This footage was taken from a 1960s TV series called Hollywood & The Stars. The documentary has some other rare footage including a portion of a 1918 screen test with little Dorothy Rosher (later Joan Marsh) for The Bond, as well as clips of Charlie with visitors and rehearsing for City Lights.
See another deleted bowling alley scene from The Idle Classhere.
My friend Dominique Dugros sent me these wonderful screen shots from a previously unknown (at least to me, and probably to most of you) short film that might possibly be a precursor to the 1918 never-released film How To Make Movies(or perhaps a remake or rehearsal of some sort). The film was part of a French documentary called La Naissance de Charlotby Serge Bromberg that came out in 2013. I don't recognize the man playing the butler and the film was shot on a set which doesn't look familiar to me either, so perhaps it was built specifically for this film. I also wonder if this could have been made during the Mutual period. Perhaps Charlie had the idea for it then and went back to it later. But my biggest question is: Why have we not seen this before?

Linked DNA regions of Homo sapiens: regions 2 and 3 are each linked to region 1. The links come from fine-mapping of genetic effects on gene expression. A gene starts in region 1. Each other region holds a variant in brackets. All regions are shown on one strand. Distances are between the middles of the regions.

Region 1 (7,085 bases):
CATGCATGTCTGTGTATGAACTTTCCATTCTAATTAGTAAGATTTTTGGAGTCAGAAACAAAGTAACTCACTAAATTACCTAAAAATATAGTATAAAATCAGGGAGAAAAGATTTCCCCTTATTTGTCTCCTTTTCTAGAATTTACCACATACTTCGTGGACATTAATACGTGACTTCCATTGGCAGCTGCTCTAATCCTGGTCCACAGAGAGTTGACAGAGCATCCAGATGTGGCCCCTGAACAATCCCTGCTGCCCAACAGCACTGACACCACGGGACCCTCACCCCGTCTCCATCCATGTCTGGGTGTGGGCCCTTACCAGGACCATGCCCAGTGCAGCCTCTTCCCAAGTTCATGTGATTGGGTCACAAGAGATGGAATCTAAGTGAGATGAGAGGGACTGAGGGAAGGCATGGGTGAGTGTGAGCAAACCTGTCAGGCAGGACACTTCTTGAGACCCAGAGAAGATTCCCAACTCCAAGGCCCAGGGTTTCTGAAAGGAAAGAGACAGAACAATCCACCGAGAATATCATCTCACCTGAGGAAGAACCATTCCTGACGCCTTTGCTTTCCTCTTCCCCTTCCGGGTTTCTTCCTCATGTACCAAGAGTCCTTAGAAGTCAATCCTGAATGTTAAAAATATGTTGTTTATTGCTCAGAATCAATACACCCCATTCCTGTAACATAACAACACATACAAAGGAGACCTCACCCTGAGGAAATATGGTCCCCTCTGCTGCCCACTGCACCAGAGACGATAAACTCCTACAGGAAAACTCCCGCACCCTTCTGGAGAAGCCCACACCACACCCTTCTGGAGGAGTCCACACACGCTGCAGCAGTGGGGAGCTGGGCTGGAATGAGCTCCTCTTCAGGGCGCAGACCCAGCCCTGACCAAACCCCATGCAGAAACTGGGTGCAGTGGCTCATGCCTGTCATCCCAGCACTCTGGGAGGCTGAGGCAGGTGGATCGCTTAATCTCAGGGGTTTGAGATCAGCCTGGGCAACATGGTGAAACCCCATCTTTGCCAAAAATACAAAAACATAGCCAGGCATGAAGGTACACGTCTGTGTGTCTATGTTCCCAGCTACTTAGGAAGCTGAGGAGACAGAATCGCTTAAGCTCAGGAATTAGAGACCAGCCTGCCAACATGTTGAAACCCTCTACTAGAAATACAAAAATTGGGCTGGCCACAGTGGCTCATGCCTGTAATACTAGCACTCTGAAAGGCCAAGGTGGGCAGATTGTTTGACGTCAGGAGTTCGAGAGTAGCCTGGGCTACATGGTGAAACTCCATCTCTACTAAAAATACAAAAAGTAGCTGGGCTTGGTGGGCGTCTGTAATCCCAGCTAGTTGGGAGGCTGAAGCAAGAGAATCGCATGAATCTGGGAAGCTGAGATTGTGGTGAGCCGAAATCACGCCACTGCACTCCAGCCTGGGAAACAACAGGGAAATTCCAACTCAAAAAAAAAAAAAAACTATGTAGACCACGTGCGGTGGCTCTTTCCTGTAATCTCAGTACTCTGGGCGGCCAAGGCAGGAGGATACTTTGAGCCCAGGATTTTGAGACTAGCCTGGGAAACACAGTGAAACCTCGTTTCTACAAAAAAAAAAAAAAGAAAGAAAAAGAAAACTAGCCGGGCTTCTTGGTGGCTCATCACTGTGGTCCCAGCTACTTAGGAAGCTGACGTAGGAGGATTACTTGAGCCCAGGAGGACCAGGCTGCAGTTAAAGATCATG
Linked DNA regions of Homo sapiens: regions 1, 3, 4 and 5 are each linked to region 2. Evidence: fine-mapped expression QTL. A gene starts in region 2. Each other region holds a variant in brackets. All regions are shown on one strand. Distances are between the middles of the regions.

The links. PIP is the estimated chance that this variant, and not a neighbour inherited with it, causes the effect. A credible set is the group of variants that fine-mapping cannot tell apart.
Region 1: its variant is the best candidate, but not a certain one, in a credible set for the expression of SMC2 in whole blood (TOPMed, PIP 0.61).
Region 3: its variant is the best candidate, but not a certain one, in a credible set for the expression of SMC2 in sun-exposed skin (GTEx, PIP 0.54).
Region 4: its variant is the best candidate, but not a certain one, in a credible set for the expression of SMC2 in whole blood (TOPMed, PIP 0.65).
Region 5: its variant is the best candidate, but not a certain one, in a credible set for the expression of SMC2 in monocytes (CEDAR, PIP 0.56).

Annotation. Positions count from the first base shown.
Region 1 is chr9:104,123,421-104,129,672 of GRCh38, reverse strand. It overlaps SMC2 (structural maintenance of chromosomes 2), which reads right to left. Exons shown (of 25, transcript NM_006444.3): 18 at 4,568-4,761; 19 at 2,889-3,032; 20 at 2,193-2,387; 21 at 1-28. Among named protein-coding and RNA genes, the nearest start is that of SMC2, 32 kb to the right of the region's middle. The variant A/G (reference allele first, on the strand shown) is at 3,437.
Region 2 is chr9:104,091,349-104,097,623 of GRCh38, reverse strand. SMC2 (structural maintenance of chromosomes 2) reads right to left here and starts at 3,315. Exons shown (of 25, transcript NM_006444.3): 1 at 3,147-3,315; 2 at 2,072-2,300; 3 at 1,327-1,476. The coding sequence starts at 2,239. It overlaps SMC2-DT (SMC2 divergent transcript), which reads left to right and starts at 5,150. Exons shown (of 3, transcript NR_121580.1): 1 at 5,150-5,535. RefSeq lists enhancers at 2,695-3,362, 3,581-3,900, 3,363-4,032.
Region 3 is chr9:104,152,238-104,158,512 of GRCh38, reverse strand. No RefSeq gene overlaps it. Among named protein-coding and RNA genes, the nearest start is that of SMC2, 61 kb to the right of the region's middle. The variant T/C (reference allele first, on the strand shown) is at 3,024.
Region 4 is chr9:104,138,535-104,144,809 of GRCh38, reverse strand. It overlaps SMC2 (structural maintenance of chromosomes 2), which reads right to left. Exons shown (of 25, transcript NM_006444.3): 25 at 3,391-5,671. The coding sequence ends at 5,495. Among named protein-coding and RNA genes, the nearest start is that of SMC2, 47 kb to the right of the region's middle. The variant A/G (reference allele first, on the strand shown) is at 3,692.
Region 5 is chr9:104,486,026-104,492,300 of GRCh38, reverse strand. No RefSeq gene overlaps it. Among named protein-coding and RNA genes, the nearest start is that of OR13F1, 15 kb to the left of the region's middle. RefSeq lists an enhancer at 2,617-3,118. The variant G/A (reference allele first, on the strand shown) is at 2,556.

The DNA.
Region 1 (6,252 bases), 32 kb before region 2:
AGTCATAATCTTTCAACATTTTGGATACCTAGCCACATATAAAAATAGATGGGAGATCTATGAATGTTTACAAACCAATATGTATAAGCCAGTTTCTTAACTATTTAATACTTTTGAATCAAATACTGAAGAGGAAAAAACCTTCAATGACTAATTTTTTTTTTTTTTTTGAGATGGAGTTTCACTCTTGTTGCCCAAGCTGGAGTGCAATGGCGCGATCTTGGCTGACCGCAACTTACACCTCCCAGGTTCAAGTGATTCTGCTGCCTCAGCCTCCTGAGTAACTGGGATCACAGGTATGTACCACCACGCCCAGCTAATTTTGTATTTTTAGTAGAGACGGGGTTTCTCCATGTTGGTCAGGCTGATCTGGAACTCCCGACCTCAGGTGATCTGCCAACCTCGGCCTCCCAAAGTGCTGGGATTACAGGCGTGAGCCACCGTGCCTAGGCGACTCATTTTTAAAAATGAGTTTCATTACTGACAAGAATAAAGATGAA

During the first days of filming, Martha had such hero worship for Chaplin that she found it difficult to do her work, so she decided to calm her fears by calling him “Chuck” and being a good sport, Charlie in turn called her “Maggie” (her real name was Margaret). The two became fast friends. She would also yell “lunch!” if she felt Charlie was keeping everyone past lunchtime--something nobody else on the set would have had the nerve to do. According to others in the cast, it was sometimes difficult for “Chuck” & “Maggie” to get much accomplished when they had a scene together because they were too busy laughing and joking around. Raye said many years later that she learned more from Chaplin than anyone else she had ever worked with and that working with him was like “working with God."